In a few days time, a good friend of mine will celebrate his seventh birthday.
For those who haven’t caught on, let me explain. My friend was born in 1992, so he’s in his late twenties. But 1992 was a leap year, and he was born on that added day, February 29, which we get in a solar calendar leap year. This means he has only been technically been able to have a birthday once every four years (although I believe when he was younger his parties were held on the 28th, in a triumph of emotion over logic.)
So much for the Gregorian calendar leap year. But this got me thinking. What about Jewish leap years?
As many of you will probably already be aware, in the Hebrew calendar a leap year contains an extra month rather than an extra day. This is because the lunar calendar, which is used in Judaism, has approximately eleven fewer days than the solar calendar, and it’s necessary to have this extra month every few years to balance things out in order to ensure that all our Jewish festivals stay in roughly the same place during the year and we don’t end up, for example, with Rosh Hashanah in December or Chanukah in June.
So far, so commonly known. But until recently, I had not considered how this system works in practice.
When I was younger, the biblical concept of a shemitah year —an ancient idea seemingly unique to Judaism, where the fields are left to lie fallow — was always translated as a “leap year”. But that’s not an accurate translation. A shemitah year occurs just once every seven years. Jewish leap years occur far more frequently than that — seven years out of every 19 will have an extra month of Adar. The first Adar, Adar Rishon, is considered to be the extra month, rather than the second, Adar Sheni. That’s why in leap years the festival of Purim is celebrated in the second Adar rather than the first.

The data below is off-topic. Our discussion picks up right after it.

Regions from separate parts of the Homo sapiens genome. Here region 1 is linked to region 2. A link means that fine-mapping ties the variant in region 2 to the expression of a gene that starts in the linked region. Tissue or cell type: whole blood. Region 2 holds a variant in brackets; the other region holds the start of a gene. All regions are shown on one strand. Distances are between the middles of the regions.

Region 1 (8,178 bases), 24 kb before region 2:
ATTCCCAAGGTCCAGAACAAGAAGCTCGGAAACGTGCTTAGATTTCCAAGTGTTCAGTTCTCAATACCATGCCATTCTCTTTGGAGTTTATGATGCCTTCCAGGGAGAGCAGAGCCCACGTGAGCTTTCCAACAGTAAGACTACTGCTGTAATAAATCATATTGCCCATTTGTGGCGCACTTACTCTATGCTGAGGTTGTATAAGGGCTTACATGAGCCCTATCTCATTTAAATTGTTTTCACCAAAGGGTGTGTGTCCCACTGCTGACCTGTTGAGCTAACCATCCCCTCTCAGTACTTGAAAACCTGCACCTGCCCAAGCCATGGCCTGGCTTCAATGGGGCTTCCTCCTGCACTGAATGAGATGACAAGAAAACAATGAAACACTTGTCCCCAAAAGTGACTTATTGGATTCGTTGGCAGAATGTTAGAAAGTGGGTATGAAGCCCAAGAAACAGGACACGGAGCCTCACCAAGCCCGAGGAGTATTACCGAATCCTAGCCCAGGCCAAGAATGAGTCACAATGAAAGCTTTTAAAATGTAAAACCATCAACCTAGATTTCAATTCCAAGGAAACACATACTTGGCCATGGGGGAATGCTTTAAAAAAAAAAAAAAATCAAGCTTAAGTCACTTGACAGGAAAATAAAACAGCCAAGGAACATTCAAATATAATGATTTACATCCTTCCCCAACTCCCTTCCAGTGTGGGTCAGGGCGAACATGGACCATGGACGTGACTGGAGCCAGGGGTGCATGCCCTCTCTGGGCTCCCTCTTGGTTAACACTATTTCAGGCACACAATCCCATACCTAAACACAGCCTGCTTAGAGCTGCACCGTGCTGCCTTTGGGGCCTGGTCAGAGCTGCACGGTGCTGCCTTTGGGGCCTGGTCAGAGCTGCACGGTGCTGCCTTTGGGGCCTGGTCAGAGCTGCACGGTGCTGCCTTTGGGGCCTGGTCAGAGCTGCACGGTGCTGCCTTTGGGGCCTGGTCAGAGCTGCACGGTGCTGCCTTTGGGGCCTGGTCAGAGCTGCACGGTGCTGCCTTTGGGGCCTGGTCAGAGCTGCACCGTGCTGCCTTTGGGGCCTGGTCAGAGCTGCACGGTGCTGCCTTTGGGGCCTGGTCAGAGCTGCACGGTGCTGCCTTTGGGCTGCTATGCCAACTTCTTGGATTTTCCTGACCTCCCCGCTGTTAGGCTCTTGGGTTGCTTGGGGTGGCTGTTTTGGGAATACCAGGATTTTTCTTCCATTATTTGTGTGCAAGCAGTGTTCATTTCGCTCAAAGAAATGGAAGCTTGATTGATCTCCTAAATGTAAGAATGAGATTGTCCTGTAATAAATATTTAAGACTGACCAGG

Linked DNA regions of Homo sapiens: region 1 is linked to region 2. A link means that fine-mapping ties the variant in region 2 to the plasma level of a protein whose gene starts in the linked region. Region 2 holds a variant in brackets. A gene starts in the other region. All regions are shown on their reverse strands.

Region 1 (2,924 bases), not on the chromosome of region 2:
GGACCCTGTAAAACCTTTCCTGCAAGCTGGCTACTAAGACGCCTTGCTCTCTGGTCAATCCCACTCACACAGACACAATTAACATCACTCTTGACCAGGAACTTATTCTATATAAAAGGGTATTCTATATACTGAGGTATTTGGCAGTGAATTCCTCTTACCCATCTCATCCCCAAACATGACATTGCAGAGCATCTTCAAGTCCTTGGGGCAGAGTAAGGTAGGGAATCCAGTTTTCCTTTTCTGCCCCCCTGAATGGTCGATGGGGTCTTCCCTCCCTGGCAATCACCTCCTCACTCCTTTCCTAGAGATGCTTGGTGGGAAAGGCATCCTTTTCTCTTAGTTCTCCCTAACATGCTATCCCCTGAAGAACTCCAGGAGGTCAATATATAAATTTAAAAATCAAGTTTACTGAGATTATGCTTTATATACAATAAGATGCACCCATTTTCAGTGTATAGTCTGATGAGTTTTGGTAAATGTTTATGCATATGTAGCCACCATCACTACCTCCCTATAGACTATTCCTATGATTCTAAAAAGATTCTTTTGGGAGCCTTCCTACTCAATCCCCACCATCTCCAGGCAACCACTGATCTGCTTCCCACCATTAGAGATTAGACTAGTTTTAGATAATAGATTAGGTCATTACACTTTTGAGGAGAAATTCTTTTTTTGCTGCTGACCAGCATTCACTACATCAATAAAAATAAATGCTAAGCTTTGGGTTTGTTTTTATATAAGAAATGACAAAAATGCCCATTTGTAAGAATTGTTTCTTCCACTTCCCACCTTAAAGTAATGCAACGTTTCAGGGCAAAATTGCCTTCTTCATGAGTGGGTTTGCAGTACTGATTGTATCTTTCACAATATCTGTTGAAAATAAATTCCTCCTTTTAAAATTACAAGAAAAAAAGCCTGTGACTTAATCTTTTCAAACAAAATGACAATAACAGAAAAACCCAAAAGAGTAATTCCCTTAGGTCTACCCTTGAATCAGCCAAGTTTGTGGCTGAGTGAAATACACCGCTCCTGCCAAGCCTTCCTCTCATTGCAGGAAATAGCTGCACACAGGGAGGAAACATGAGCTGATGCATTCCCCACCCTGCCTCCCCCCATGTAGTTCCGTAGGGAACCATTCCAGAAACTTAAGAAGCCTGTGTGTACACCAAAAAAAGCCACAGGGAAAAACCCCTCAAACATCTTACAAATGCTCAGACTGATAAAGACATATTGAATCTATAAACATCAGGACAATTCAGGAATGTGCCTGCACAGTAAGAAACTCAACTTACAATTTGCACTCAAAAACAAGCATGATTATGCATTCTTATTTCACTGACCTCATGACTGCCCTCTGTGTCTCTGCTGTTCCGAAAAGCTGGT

To be exact, the third, sixth, eighth, eleventh, fourteenth, seventeenth and nineteenth years of that 19 year cycle will contain an extra month. In Hebrew, such a year is called a Shana Me’uberet, or “pregnant year”.
The 19 year rotation is known as the Metonic cycle, after Meton of Athens, a Greek astronomer in the 5th century BCE, who calculated that 19 solar years and 235 lunar months were almost identical in length (give or take a few hours). Evidence suggests, however, that among the Babylonians this system existed long before that.
A rabbinic teaching says, “If a person tells you there is wisdom among the nations, believe them.” And this appears to be a prime example of such wisdom being embraced by the sages. As the Torah describes, the original Jewish calendar system was based around sightings of the new moon, with the Sanhedrin declaring the new month when witnesses could be successfully established to have looked for and seen the crescent in the night sky. Under that system, an extra month would be added once every two or three years to maintain the lunar year roughly equal to the solar year.
However, this system would begin to shift in the centuries after the destruction of the Second Temple in 70 CE. The potential for a conflict where one great rabbi accepted a sighting of a new moon while another did not may well have been one of the reasons for this change; the mishnah famously describes just such a narrowly averted schism between Rabban Gamliel and Rabbi Yehoshua, the two most senior sages of their generation. They disagreed over the first day of the month of Tishrei and that difference of opinion meant a difference in their calculations of the date of Yom Kippur. Rabban Gamliel, holding the more senior position of the two, demanded that on the day his colleague had calculated to be the Day of Atonement, Rabbi Yehoshua should appear in front of him with a staff and money belt (strictly forbidden on Yom Kippur). Having agonised over the decision, Rabbi Yehoshua finally decided to submit to Rabban Gamliel’s authority, and on that occasion, a crisis was averted.
But the incident must have rung alarm bells for the sages, because in the centuries afterwards the calendar system began to transform into the method we have today, most famously being laid out in detail around 840 years ago by Maimonides in his compendium of Jewish law, the Mishnah Torah.
In other words, with its shift from gazing at the heavens for the moon to a strict calendar system, the story of the Jewish calendar system can be summed up as follows; look before you leap. And happy birthday to my friend.
I’m thinking about getting him a very nice bottle of wine —although technically he should wait until his 18th birthday in 2064 before drinking it.)